Ovid in the Middle Ages

James G. Clark (Editor) Frank T. Coulson (Editor)
& 1 more


Ovid is perhaps the most important surviving Latin poet and his work has influenced writers throughout the world. This volume presents a groundbreaking series of essays on his reception across the Middle Ages. The collection includes contributions from distinguished Ovidians as well as leading specialists in medieval Latin and vernacular literature, clerical and extra-clerical culture and medieval art, and addresses questions of manuscript and textual transmission, translation, adaptation and imitation. It also explores the intersecting cultural contexts of the schools (monastic and secular), courts and literate lay households. It elaborates the scale and scope of the enthusiasm for Ovid in medieval Europe, following readers of the canon from the Carolingian monasteries to the early schools of the Ile de France and on into clerical and curial milieux in Italy, Spain, the British Isles and even the Byzantine Empire.

Product Details

Cambridge University Press
Publish Date
July 28, 2011
6.0 X 0.9 X 9.1 inches | 1.6 pounds
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About the Author

Professor of History, University of Exeter having previously graduated from Bristol and Oxford.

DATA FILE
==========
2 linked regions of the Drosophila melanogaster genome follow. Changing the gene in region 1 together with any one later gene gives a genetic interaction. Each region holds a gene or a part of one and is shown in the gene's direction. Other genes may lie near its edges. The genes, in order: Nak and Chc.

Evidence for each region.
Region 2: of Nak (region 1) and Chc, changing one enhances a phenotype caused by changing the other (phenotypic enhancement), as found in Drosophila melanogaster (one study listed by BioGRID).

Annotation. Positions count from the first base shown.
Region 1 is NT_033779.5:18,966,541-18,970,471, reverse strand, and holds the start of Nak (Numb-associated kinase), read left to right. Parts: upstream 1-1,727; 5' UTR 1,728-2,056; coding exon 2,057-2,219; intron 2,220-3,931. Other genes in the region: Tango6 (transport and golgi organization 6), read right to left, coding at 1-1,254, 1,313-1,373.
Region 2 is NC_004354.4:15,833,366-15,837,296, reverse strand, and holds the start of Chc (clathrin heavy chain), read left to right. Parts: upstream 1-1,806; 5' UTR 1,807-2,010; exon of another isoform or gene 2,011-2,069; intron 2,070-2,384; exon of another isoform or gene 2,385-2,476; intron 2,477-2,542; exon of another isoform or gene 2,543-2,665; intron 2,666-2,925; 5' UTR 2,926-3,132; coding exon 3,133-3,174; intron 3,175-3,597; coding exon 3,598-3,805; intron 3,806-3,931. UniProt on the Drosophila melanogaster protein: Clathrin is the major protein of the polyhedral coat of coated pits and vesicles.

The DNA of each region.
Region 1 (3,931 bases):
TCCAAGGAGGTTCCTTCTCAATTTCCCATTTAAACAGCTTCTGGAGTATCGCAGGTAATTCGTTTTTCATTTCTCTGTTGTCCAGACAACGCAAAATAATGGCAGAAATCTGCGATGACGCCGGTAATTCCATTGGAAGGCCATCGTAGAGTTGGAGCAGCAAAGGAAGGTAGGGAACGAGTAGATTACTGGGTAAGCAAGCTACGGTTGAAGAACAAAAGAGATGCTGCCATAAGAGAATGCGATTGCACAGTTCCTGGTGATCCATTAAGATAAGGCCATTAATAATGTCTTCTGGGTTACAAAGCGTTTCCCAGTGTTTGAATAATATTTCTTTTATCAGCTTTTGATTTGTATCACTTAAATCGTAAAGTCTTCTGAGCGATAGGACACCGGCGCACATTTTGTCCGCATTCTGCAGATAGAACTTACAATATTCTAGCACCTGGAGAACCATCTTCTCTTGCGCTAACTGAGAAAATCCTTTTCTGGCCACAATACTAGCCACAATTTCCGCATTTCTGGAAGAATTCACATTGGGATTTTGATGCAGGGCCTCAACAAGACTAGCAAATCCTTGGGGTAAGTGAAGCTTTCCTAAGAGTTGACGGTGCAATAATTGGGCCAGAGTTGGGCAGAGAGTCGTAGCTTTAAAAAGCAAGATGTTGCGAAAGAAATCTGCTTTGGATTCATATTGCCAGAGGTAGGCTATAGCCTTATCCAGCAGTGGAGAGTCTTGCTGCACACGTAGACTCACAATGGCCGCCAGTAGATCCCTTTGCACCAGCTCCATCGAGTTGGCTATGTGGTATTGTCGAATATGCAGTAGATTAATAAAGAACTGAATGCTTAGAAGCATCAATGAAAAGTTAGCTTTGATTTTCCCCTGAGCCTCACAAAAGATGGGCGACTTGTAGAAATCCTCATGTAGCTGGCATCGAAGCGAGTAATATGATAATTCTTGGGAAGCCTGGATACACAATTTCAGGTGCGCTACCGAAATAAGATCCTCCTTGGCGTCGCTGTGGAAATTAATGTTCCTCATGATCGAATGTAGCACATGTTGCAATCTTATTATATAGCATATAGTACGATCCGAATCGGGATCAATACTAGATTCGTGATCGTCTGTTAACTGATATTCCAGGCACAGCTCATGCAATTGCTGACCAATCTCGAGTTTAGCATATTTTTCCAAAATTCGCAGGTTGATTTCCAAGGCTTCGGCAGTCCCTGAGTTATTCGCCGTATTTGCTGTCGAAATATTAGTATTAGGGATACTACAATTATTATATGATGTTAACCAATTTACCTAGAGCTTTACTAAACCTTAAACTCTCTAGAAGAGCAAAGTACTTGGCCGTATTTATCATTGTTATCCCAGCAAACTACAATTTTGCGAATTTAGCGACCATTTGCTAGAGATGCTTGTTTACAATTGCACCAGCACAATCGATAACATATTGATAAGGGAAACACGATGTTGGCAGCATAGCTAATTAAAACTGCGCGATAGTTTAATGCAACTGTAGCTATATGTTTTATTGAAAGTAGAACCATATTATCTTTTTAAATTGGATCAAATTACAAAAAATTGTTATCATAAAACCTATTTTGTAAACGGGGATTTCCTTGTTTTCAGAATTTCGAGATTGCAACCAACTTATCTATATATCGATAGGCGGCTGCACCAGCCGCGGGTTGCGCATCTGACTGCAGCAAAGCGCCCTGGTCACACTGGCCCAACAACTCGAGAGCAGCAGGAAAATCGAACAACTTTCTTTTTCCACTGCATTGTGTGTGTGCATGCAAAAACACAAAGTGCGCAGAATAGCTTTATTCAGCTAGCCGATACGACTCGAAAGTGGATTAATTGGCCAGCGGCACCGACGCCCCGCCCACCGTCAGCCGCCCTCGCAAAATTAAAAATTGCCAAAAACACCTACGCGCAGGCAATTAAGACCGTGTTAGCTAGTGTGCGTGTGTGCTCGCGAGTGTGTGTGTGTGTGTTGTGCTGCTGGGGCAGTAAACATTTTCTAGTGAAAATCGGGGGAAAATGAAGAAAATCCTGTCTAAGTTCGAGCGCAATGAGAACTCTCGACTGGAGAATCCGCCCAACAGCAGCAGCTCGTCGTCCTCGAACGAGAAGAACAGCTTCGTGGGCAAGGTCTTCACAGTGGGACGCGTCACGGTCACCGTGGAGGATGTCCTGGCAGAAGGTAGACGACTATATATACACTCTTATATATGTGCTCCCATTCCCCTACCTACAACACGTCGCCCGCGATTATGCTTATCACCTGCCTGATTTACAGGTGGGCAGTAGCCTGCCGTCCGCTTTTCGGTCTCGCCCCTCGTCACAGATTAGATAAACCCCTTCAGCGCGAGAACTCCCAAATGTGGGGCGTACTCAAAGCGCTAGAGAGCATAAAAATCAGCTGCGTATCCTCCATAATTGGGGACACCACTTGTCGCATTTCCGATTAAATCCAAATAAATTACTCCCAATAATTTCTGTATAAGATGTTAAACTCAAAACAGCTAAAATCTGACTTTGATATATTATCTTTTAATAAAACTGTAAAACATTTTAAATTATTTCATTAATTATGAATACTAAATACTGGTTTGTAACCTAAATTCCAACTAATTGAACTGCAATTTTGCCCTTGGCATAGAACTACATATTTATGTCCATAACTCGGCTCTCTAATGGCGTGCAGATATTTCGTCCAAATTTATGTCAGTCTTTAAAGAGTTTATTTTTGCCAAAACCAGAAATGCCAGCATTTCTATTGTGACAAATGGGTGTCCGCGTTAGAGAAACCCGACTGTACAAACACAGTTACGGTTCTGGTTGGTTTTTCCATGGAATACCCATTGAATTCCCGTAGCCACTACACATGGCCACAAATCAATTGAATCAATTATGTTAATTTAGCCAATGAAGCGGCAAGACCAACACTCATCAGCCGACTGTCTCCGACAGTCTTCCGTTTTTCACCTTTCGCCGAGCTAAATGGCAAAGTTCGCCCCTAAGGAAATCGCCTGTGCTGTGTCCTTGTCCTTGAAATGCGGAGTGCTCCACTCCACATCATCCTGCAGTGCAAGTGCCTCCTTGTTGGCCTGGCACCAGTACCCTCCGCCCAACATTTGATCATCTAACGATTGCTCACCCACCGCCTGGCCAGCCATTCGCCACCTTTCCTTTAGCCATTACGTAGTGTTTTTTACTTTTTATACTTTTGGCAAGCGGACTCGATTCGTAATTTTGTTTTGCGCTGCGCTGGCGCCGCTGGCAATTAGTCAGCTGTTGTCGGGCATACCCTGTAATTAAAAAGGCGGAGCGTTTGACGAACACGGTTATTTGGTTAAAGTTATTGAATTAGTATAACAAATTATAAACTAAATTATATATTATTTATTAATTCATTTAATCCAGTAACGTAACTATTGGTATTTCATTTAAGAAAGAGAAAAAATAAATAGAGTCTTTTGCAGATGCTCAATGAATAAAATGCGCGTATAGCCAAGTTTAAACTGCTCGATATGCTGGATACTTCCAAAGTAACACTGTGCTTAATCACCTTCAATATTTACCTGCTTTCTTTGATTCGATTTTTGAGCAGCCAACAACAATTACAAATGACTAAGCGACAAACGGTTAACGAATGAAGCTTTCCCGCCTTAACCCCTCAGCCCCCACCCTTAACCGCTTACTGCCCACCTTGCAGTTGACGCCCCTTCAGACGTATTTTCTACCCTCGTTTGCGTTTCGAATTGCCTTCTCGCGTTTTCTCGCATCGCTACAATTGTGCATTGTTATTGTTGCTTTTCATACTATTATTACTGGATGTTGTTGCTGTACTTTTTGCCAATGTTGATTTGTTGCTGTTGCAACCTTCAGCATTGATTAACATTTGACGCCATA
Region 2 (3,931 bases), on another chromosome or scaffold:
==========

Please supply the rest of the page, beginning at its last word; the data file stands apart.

Frank T. Coulson is a Professor in the Department of Greek and Latin at the Ohio State University where he serves as Director of Palaeography in the Center for Epigraphical and Palaeographical Studies. He has published extensively on the medieval and Renaissance manuscript tradition of Ovid. His books include The Vulgate Commentary on Ovid's Metamorphoses: The Creation Myth and the Story of Orpheus (1991) and (with Bruno Roy) Incipitarium Ovidianum: A Finding Guide for Texts in Latin Related to the Medieval School Tradition on Ovid (2000).
Kathryn McKinley is Associate Professor of English at the University of Maryland, Baltimore County. She has published several studies on Ovid in medieval England (both in manuscript contexts and vernacular poetry). Her book, Reading the Ovidian Heroine: Metamorphoses Commentaries 1100-1618 (2001) is the first extended study of clerical readings of gender in medieval and early modern commentaries on Ovid. She is currently at work on a book-length study of Chaucer's House of Fame.